Self discipline and fortitude

William Jackson of Birkenhead, a member of the British parliament, shows us how we can improve ourselves. His father, a surgeon, died leaving a family of eleven children.

William was the seventh son. While the father was alive, the elder sons had a good education. But after his death, the younger children had to fend for themselves. William, at eleven years of age, was taken out from school since there was nobody too pay for his education.  He had to work at the docks from six in the morning to nine at night. Later he was taken to the counting hose. Having some time for himself, he began to read every single line of all volumes of the Encyclopedia Britannica. His studied at night. Later he put himself to a trade. He was diligent and he succeeded at it. After some years he had his own ships sailing on all the oceans of the world. Besides he had commercial relations with practically every country on the globe.

Do not let the hardships and problems rule over you. You should overcome them with courage and fortitude. You should have faith in your capabilities. Only then will you be able to achieve success in life.

Are you self discipline?

At times, in school, a certain work is tough or certain orders are difficult to obey. Still, do the work and carry out the orders and you will discipline yourself to your own advantage. What would happen in a garden if every plant grew as it liked? There would be too little to admire in it. Similarly in school you must be a plant in the hands of and under the direction of your superiors. They see your own good. Your parents, superiors and teachers cannot say yes to everything you want. You must train yourself to accept `yes’ or `no’ and to have your wishes opposed and controlled. You must learn to deny yourself certain things you like. Bear cheerfully the arrangements you do not like. It is sign of a mature person to settle differences and to reach a compromise.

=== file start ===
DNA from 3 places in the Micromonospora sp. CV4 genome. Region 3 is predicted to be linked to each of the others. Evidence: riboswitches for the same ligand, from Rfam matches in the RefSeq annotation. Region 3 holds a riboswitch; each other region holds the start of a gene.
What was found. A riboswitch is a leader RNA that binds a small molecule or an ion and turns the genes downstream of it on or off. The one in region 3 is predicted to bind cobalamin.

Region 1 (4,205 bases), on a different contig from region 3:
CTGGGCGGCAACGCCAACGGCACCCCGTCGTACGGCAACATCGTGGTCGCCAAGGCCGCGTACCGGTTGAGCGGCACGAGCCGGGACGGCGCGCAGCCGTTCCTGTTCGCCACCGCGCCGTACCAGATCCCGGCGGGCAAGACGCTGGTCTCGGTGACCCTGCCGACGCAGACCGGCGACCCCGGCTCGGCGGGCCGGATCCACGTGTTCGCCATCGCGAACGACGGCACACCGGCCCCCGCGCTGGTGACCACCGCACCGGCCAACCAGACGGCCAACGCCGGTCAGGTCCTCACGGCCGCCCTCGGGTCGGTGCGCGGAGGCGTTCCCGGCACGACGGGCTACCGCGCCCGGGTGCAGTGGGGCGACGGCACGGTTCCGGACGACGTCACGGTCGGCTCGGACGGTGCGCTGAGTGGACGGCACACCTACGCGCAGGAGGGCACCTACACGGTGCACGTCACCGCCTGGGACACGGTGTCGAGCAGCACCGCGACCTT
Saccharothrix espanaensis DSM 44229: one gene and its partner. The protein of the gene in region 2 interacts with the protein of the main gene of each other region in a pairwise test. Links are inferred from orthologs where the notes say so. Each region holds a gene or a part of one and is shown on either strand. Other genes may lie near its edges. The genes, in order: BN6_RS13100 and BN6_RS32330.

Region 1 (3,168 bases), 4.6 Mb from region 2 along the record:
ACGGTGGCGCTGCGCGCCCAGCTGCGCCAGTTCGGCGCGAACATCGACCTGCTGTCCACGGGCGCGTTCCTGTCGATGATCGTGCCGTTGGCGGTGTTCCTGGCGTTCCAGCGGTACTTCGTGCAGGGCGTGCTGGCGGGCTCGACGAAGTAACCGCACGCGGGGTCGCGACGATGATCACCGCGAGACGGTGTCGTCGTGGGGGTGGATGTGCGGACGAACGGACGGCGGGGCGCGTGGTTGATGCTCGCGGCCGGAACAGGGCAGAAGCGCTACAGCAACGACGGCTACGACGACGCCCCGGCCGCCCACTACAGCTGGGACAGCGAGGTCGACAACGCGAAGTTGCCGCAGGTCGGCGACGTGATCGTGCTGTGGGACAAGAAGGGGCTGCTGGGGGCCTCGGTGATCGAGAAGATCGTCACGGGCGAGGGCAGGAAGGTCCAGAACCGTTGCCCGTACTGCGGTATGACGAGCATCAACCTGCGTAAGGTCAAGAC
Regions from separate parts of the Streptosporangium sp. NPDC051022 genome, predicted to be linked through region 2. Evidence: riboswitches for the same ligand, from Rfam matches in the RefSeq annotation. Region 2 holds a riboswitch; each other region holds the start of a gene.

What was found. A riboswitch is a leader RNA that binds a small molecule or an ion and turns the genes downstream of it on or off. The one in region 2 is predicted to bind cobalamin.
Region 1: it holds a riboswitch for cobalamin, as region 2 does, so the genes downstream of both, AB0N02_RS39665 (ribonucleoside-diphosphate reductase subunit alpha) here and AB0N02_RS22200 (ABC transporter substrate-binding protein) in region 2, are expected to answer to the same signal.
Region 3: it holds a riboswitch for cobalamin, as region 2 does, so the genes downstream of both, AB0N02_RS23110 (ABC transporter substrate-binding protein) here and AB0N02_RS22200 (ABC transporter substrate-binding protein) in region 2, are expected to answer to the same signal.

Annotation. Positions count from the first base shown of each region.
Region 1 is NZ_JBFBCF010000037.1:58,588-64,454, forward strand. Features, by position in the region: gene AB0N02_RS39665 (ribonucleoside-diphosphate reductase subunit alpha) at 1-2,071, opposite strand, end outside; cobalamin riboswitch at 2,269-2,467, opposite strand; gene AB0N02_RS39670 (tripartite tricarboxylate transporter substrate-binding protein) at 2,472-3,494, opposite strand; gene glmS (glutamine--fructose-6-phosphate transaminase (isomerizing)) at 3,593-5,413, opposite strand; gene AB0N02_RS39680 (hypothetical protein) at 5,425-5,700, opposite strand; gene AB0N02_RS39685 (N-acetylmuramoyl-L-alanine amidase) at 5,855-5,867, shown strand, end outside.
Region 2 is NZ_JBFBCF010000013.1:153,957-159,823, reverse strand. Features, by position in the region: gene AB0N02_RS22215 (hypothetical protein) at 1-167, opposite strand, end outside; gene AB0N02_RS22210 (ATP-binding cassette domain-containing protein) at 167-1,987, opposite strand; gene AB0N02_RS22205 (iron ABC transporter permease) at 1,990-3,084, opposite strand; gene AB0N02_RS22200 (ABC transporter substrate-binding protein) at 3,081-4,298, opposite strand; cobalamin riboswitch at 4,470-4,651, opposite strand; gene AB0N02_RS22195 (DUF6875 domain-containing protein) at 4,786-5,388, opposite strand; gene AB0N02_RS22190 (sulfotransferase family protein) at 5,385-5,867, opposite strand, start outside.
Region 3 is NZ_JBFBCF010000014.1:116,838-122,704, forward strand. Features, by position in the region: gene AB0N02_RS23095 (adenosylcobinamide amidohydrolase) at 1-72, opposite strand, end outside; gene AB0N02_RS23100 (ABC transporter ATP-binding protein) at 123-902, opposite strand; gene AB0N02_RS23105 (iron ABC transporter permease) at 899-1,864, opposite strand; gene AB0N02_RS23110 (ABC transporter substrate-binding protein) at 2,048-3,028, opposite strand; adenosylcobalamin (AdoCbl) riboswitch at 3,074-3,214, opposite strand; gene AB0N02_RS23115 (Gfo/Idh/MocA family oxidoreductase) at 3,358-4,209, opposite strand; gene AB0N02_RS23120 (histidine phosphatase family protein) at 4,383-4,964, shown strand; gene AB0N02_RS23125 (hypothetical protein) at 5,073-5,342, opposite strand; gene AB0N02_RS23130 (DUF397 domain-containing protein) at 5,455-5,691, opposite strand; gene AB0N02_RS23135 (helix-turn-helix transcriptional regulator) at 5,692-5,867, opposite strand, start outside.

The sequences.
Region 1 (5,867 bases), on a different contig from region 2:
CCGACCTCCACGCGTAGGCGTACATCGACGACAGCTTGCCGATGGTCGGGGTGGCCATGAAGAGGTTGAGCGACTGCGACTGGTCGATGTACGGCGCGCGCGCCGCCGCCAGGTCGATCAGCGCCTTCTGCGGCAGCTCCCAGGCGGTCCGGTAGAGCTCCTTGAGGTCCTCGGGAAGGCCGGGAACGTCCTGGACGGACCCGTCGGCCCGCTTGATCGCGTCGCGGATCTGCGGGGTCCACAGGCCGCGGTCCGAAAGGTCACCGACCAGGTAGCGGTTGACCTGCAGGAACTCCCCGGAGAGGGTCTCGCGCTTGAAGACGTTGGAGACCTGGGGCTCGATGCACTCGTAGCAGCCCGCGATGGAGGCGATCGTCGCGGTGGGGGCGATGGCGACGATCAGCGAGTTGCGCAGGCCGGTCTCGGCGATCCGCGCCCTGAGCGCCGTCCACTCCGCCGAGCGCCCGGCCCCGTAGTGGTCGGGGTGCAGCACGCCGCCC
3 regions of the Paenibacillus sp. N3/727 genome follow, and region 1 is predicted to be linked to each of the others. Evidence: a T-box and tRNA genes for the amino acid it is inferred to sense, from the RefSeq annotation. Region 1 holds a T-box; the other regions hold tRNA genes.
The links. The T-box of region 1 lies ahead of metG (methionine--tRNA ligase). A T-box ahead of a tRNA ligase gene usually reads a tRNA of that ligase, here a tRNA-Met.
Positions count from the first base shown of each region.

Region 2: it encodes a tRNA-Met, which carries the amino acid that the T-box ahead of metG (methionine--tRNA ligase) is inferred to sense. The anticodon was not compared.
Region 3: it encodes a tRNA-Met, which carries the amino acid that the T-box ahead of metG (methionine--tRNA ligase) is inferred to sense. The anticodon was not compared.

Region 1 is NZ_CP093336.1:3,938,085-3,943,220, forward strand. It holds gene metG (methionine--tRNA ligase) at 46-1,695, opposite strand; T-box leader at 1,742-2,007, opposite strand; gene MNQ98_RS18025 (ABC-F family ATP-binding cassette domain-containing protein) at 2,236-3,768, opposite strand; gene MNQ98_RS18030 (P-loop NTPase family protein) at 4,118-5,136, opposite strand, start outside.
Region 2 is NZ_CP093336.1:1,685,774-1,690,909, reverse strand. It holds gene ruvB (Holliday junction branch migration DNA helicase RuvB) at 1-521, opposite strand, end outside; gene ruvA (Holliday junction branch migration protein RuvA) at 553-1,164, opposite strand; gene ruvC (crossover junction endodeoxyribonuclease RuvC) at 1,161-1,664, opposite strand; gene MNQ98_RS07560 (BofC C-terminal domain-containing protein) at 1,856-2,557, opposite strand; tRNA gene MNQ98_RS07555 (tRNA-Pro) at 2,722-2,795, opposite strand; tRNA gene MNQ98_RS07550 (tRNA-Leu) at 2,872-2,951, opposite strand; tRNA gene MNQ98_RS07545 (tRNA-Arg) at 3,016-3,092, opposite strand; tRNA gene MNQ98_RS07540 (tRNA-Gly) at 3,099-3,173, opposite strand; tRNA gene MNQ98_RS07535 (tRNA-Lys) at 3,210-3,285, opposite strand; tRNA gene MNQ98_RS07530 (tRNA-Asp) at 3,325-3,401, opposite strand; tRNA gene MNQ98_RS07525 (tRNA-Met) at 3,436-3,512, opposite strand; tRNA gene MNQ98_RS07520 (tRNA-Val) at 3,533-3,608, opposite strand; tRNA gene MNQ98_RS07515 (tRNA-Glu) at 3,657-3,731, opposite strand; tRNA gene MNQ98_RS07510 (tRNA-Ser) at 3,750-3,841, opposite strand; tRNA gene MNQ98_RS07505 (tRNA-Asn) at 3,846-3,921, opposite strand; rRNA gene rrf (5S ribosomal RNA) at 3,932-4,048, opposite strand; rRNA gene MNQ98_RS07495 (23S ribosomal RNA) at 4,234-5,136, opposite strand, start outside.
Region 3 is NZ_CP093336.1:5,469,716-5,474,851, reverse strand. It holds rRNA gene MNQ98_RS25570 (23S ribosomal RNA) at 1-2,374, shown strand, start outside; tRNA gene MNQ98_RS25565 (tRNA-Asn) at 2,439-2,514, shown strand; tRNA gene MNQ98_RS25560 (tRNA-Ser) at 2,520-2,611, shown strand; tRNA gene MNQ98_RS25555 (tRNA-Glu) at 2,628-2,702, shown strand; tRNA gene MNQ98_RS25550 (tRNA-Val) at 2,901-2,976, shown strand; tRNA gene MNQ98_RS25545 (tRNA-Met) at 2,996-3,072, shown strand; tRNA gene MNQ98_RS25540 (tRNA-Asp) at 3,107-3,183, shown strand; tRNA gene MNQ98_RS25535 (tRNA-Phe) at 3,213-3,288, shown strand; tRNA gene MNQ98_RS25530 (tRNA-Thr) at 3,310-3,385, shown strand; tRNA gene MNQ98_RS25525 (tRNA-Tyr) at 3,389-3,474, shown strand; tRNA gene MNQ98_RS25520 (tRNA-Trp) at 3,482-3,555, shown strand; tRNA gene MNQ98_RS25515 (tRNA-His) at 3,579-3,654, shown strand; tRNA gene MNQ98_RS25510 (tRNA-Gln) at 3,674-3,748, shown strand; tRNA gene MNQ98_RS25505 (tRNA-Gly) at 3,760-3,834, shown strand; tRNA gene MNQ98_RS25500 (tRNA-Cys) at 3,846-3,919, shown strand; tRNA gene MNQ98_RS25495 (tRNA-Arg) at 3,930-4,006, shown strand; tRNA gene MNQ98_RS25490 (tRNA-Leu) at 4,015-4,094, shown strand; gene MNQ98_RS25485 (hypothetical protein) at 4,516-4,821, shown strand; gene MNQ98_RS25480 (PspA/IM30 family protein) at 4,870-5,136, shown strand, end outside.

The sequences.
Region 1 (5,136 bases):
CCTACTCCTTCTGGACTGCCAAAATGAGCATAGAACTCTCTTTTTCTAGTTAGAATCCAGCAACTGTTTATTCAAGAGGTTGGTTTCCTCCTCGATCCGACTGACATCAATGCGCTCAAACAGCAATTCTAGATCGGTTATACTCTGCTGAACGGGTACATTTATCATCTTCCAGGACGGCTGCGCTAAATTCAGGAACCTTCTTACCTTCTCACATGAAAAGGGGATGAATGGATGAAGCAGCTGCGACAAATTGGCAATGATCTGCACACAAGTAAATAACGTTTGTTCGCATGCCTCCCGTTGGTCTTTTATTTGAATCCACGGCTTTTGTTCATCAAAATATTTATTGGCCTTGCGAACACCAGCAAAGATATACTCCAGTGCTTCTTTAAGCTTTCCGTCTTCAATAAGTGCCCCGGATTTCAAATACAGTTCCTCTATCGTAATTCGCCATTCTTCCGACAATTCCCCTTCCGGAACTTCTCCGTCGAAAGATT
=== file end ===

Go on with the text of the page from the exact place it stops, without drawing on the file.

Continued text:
Do you have enough self-control?

A boy with out self-control is just like a wild runway horse. Lack of self control leads us towards greater pitfalls: pride, impurity, anger, envy and laziness. Person without self-control becomes a slave to his mind and is liable to break every law. Such a person can be a danger to the state and to the society. You must learn to face opposition. The school will give you ample opportunities to test yourself and to measure your likes and dislikes. This will be helpful when in later life greater and more difficult situations will arise.

An ancient fable tells us about three merchants crossing a desert. One moonless night as they came to a dried up riverbed, they were startled by a voice in the darkness. It said ``
Pick up stones and then continue walking without stopping. In the morning, at daylight you will be both happy and sorry.’ They obeyed the orders. When the first rays of the sun burst in the East they looked into the bags and discovered that what they had picked up were not rocks, but precious stones. Then they understood the words: `at daylight you will be both happy and sorry,’ they were happy that they were rich but sorry that they had not picked up more. The same thing happens in our lives. We are happy for what good we have done. We are sorry for losing the chances that came our way.

Good deeds shall not go unrewarded: in heaven they all are written down so when life’s books are opened the good will receive a crown.


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